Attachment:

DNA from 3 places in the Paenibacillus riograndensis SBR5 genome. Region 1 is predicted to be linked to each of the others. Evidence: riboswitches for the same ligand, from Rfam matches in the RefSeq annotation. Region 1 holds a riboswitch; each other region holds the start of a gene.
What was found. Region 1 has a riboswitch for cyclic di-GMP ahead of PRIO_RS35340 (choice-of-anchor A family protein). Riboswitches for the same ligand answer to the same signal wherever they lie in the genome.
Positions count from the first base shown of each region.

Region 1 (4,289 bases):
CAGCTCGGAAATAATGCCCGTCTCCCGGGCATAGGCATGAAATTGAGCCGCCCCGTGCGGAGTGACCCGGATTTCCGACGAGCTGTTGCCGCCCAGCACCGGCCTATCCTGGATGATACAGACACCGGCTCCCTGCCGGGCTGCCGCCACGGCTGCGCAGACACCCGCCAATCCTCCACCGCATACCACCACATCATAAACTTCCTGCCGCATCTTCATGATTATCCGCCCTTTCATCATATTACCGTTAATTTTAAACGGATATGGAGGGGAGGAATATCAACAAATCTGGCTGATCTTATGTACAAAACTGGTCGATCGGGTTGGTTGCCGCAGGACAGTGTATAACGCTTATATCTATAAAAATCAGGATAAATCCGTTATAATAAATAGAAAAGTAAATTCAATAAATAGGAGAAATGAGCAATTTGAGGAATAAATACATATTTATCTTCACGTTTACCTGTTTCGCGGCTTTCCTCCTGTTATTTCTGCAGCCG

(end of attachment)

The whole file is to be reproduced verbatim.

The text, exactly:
DNA from 3 places in the Paenibacillus riograndensis SBR5 genome. Region 1 is predicted to be linked to each of the others. Evidence: riboswitches for the same ligand, from Rfam matches in the RefSeq annotation. Region 1 holds a riboswitch; each other region holds the start of a gene.
What was found. Region 1 has a riboswitch for cyclic di-GMP ahead of PRIO_RS35340 (choice-of-anchor A family protein). Riboswitches for the same ligand answer to the same signal wherever they lie in the genome.
Positions count from the first base shown of each region.

Region 1 (4,289 bases):
CAGCTCGGAAATAATGCCCGTCTCCCGGGCATAGGCATGAAATTGAGCCGCCCCGTGCGGAGTGACCCGGATTTCCGACGAGCTGTTGCCGCCCAGCACCGGCCTATCCTGGATGATACAGACACCGGCTCCCTGCCGGGCTGCCGCCACGGCTGCGCAGACACCCGCCAATCCTCCACCGCATACCACCACATCATAAACTTCCTGCCGCATCTTCATGATTATCCGCCCTTTCATCATATTACCGTTAATTTTAAACGGATATGGAGGGGAGGAATATCAACAAATCTGGCTGATCTTATGTACAAAACTGGTCGATCGGGTTGGTTGCCGCAGGACAGTGTATAACGCTTATATCTATAAAAATCAGGATAAATCCGTTATAATAAATAGAAAAGTAAATTCAATAAATAGGAGAAATGAGCAATTTGAGGAATAAATACATATTTATCTTCACGTTTACCTGTTTCGCGGCTTTCCTCCTGTTATTTCTGCAGCCG